Closed Door for Navy Hopefuls

Local recruiting office closed as gay Americans attempt to enlist

Two women were ready to join the Navy on Tuesday, but the Navy wasn’t ready for them.

Continuing a 30-city campaign of protest against the ”Don’t Ask, Don’t Tell” policy that bans openly gay people from serving in the military, the two women — one a lesbian, the other bisexual — attempted to enlist in the Navy Tuesday morning at the military recruiting office near the corner of 14th and L streets NW.

The campaign, running under the banner of ”Right to Serve” and sponsored by Lynchburg, Va.-based Soulforce, has seen gay, lesbian and bisexual potential enlistees — all planning to announce their sexual orientation during the application process — arriving at recruiting offices to face everything from closed doors to arrest. Tuesday’s action, with Alexandra Douglas-Barrera, an 18-year-old lesbian journalism student at the University of Maryland, and Mandy Rae Craig, a 24-year-old, bisexual, public policy graduate student at American University, met with a closed door.



Right to Serve’s Adam Bink speaks outside the L Street military recruitment office.
(Photo by Todd Franson)

But the meaning behind the door was open to interpretation.

”They’ve shut the door on two young Americans who want to serve their country,” Adam Bink told press and about a dozen allied protesters in a hallway of the recruiting center. Bink is the local Right to Serve organizer.

Sgt. Eric Reed, across the hall in the Army recruiting office, appeared surprised that the Bink would charge that the Navy recruiters were intentionally blocking Craig and Douglas-Barrera from attempting to enlist, saying that the Navy recruiters were involved in some off-site testing Tuesday morning. Interrupted by telephone, he repeated as much on the call, adding: ”They are here protesting. Â… It’s just very peaceful.”

Graham Murphy, another local Right to Serve organizer, echoed that sentiment, comparing D.C. sensibilities to those in Greensboro, N.C., where police were called immediately, arresting four would-be enlistees and five of their supporters. In Washington, conversely, the recruiting center sits across the street from a gay bar, the Green Lantern.

Petty Officer Paul H. Gibbs Jr., one of the two Navy recruiters assigned to the L Street office, did not return a request for clarification by Metro Weekly deadline Tuesday.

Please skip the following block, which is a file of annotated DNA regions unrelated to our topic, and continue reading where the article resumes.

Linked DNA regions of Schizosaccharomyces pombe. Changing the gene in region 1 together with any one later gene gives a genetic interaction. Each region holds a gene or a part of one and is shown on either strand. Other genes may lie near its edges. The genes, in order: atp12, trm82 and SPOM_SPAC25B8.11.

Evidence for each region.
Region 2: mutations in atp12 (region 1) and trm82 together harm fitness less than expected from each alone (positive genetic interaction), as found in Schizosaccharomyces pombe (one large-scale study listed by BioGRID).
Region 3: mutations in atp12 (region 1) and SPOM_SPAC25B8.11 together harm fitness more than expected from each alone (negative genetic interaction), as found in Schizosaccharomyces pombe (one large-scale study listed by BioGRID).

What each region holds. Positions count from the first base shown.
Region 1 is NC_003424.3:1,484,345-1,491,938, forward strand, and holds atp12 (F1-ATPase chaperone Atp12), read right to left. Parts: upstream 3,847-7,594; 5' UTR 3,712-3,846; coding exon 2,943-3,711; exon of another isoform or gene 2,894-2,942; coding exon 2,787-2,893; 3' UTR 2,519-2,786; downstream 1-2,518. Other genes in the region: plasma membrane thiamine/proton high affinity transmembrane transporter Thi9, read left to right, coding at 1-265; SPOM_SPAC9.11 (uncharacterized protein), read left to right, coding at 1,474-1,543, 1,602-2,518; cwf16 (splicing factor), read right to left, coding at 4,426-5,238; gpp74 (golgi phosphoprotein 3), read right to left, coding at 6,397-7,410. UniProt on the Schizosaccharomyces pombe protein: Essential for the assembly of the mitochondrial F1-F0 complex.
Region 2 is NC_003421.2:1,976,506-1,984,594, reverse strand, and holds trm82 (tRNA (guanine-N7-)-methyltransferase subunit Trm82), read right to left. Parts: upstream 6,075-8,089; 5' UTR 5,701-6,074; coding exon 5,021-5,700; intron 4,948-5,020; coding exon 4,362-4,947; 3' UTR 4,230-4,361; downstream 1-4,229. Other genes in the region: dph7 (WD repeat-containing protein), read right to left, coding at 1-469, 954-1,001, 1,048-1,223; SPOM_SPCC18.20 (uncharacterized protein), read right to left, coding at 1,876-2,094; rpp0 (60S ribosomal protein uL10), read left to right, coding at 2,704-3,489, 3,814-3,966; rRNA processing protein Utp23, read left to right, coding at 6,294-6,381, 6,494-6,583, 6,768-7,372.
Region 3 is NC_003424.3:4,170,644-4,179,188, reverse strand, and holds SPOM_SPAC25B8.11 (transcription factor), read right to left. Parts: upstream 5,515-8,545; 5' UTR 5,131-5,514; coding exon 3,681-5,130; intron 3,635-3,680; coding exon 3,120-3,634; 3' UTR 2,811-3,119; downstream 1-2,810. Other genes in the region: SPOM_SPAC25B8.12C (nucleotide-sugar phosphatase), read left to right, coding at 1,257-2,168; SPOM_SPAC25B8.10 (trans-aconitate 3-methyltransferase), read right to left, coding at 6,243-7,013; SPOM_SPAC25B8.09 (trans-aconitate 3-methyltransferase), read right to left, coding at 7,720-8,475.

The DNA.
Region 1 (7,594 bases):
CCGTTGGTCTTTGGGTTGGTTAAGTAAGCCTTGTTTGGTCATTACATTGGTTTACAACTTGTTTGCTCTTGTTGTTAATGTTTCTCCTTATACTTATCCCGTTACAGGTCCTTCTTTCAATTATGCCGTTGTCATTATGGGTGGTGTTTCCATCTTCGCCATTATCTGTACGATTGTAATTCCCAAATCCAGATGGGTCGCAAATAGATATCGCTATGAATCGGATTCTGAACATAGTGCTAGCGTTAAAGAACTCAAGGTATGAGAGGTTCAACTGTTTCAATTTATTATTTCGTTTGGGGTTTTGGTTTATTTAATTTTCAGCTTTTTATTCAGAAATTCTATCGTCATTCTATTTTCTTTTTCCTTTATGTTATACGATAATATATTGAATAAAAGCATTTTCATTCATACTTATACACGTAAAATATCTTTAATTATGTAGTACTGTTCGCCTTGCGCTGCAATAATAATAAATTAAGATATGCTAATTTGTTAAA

Nearly two hours after the start of the protest, which began with speeches on the sidewalk, the protesters remained as a relaxed crowd in the lobby. Among them lay their posters reading, ”65,000 Troops Need You to Break the Silence,” ”Let Me Serve,” ”Orientation Does Not Limit Patriotism,” and similar messages.

Regardless of why the Navy door was closed, the Don’t Ask, Don’t Tell policy makes clear that a potential enlistee disclosing a non-heterosexual orientation is not welcome in the military. Craig and Douglas-Barrera — as well as other supporters on hand, including Ward 6 Independent City Council candidate and Coast Guard veteran Will Cobb — are insistent that this discriminatory policy is a bad one for America.

”Basically, [I offer the Navy] an undergraduate degree in political science, where I studied intelligence, and a commitment to my country,” Craig told Metro Weekly on the eve of her enlistment attempt. ”We can set the standard for service. We can be examples.” Craig has set something of an example already, giving more than 900 hours in community service as an AmeriCorps volunteer.

”I’m half Columbian, fluent in Spanish. I feel like that would be of use to [the military],” says Douglas-Barrera. ”I feel like I’m really lucky to be an American. I’d like to give back and show my appreciation for the country I love.”

Cobb, who is straight, offered his support not only as a Coast Guard veteran, but as the Coast Guard Academy’s highest-ranked cadet in his class in 1993.

”We’re going to get you there one of these days,” he said to Craig and Douglas-Barrera, calling it ”unacceptable” that gay Americans are not allowed to serve openly in the military, when the military is supposed to instill honesty and integrity in its ranks. ”I hope you’ll be serving in the front lines of the ‘War on Terror.”’

Bink underlined the message of Tuesday’s action by calling for support for H.R. 1059, the Military Readiness Enhancement Act of 2005, introduced March 2 by Rep. Martin Meehan (D-Mass.). Meehan’s legislation aims to replace the Don’t Ask, Don’t Tell policy with a non-discriminatory policy. The bill has 122 co-sponsors.

Prior to the event, Bink emphasized that this protest action should not be seen as anti-military. It’s just the opposite, he says.

”I support the military. Number one, I’m doing this because this policy is wrong for the military. We kick out thousands of people while we’re under-recruiting,” he said.

”It’s outdated. It’s wrong for the military and for LGBT individuals who want to serve.”

For more information on the Right to Serve effort, visit www.righttoserve.org.

Follow Will O'Bryan on Twitter @wobryan.

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